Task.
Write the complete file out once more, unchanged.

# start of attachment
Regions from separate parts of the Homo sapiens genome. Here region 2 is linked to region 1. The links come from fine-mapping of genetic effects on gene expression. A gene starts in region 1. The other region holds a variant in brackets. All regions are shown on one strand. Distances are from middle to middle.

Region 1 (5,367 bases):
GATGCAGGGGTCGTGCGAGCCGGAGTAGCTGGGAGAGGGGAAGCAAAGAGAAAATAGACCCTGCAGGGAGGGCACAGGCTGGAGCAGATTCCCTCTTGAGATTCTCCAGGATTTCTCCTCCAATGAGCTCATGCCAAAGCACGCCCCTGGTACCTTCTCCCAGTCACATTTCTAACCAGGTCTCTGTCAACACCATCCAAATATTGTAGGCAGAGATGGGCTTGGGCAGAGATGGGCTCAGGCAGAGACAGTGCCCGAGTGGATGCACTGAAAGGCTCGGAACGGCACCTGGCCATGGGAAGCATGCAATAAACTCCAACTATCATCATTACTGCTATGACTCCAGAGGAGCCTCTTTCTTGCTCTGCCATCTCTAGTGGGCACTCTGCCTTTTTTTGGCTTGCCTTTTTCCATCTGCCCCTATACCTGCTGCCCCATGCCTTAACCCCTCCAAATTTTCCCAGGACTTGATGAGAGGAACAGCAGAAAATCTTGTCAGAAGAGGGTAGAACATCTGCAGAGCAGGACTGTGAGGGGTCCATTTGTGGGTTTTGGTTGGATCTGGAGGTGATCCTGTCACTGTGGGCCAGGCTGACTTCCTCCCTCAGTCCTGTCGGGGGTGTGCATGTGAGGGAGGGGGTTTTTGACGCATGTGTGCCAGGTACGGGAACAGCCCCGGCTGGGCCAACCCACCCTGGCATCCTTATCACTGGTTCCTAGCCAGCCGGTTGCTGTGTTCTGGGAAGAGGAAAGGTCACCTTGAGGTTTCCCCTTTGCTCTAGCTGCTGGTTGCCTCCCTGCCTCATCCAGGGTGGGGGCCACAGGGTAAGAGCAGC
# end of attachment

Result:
Regions from separate parts of the Homo sapiens genome. Here region 2 is linked to region 1. The links come from fine-mapping of genetic effects on gene expression. A gene starts in region 1. The other region holds a variant in brackets. All regions are shown on one strand. Distances are from middle to middle.

Region 1 (5,367 bases):
GATGCAGGGGTCGTGCGAGCCGGAGTAGCTGGGAGAGGGGAAGCAAAGAGAAAATAGACCCTGCAGGGAGGGCACAGGCTGGAGCAGATTCCCTCTTGAGATTCTCCAGGATTTCTCCTCCAATGAGCTCATGCCAAAGCACGCCCCTGGTACCTTCTCCCAGTCACATTTCTAACCAGGTCTCTGTCAACACCATCCAAATATTGTAGGCAGAGATGGGCTTGGGCAGAGATGGGCTCAGGCAGAGACAGTGCCCGAGTGGATGCACTGAAAGGCTCGGAACGGCACCTGGCCATGGGAAGCATGCAATAAACTCCAACTATCATCATTACTGCTATGACTCCAGAGGAGCCTCTTTCTTGCTCTGCCATCTCTAGTGGGCACTCTGCCTTTTTTTGGCTTGCCTTTTTCCATCTGCCCCTATACCTGCTGCCCCATGCCTTAACCCCTCCAAATTTTCCCAGGACTTGATGAGAGGAACAGCAGAAAATCTTGTCAGAAGAGGGTAGAACATCTGCAGAGCAGGACTGTGAGGGGTCCATTTGTGGGTTTTGGTTGGATCTGGAGGTGATCCTGTCACTGTGGGCCAGGCTGACTTCCTCCCTCAGTCCTGTCGGGGGTGTGCATGTGAGGGAGGGGGTTTTTGACGCATGTGTGCCAGGTACGGGAACAGCCCCGGCTGGGCCAACCCACCCTGGCATCCTTATCACTGGTTCCTAGCCAGCCGGTTGCTGTGTTCTGGGAAGAGGAAAGGTCACCTTGAGGTTTCCCCTTTGCTCTAGCTGCTGGTTGCCTCCCTGCCTCATCCAGGGTGGGGGCCACAGGGTAAGAGCAGC